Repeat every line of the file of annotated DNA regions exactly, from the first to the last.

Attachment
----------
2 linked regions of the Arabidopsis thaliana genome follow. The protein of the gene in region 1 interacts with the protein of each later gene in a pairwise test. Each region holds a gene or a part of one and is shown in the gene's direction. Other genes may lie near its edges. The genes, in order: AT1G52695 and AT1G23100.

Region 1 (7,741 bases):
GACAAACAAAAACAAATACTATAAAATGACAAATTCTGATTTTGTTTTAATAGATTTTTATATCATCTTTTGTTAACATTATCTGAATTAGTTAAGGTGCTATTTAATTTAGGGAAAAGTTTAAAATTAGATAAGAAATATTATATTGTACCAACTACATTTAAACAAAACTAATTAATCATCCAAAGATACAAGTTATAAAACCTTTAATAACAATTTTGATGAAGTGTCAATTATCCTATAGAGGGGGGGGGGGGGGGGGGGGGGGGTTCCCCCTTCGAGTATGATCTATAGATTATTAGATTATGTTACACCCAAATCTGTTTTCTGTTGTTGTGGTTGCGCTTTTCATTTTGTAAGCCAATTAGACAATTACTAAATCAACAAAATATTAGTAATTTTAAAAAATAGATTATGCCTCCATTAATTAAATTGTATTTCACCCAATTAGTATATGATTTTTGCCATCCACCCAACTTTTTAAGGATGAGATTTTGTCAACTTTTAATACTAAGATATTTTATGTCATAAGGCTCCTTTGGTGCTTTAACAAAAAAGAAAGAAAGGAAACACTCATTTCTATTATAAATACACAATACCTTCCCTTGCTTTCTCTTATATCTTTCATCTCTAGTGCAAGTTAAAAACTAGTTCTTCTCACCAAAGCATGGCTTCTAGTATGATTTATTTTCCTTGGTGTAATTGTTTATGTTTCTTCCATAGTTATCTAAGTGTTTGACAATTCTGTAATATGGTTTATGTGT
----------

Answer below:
2 linked regions of the Arabidopsis thaliana genome follow. The protein of the gene in region 1 interacts with the protein of each later gene in a pairwise test. Each region holds a gene or a part of one and is shown in the gene's direction. Other genes may lie near its edges. The genes, in order: AT1G52695 and AT1G23100.

Region 1 (7,741 bases):
GACAAACAAAAACAAATACTATAAAATGACAAATTCTGATTTTGTTTTAATAGATTTTTATATCATCTTTTGTTAACATTATCTGAATTAGTTAAGGTGCTATTTAATTTAGGGAAAAGTTTAAAATTAGATAAGAAATATTATATTGTACCAACTACATTTAAACAAAACTAATTAATCATCCAAAGATACAAGTTATAAAACCTTTAATAACAATTTTGATGAAGTGTCAATTATCCTATAGAGGGGGGGGGGGGGGGGGGGGGGGGTTCCCCCTTCGAGTATGATCTATAGATTATTAGATTATGTTACACCCAAATCTGTTTTCTGTTGTTGTGGTTGCGCTTTTCATTTTGTAAGCCAATTAGACAATTACTAAATCAACAAAATATTAGTAATTTTAAAAAATAGATTATGCCTCCATTAATTAAATTGTATTTCACCCAATTAGTATATGATTTTTGCCATCCACCCAACTTTTTAAGGATGAGATTTTGTCAACTTTTAATACTAAGATATTTTATGTCATAAGGCTCCTTTGGTGCTTTAACAAAAAAGAAAGAAAGGAAACACTCATTTCTATTATAAATACACAATACCTTCCCTTGCTTTCTCTTATATCTTTCATCTCTAGTGCAAGTTAAAAACTAGTTCTTCTCACCAAAGCATGGCTTCTAGTATGATTTATTTTCCTTGGTGTAATTGTTTATGTTTCTTCCATAGTTATCTAAGTGTTTGACAATTCTGTAATATGGTTTATGTGT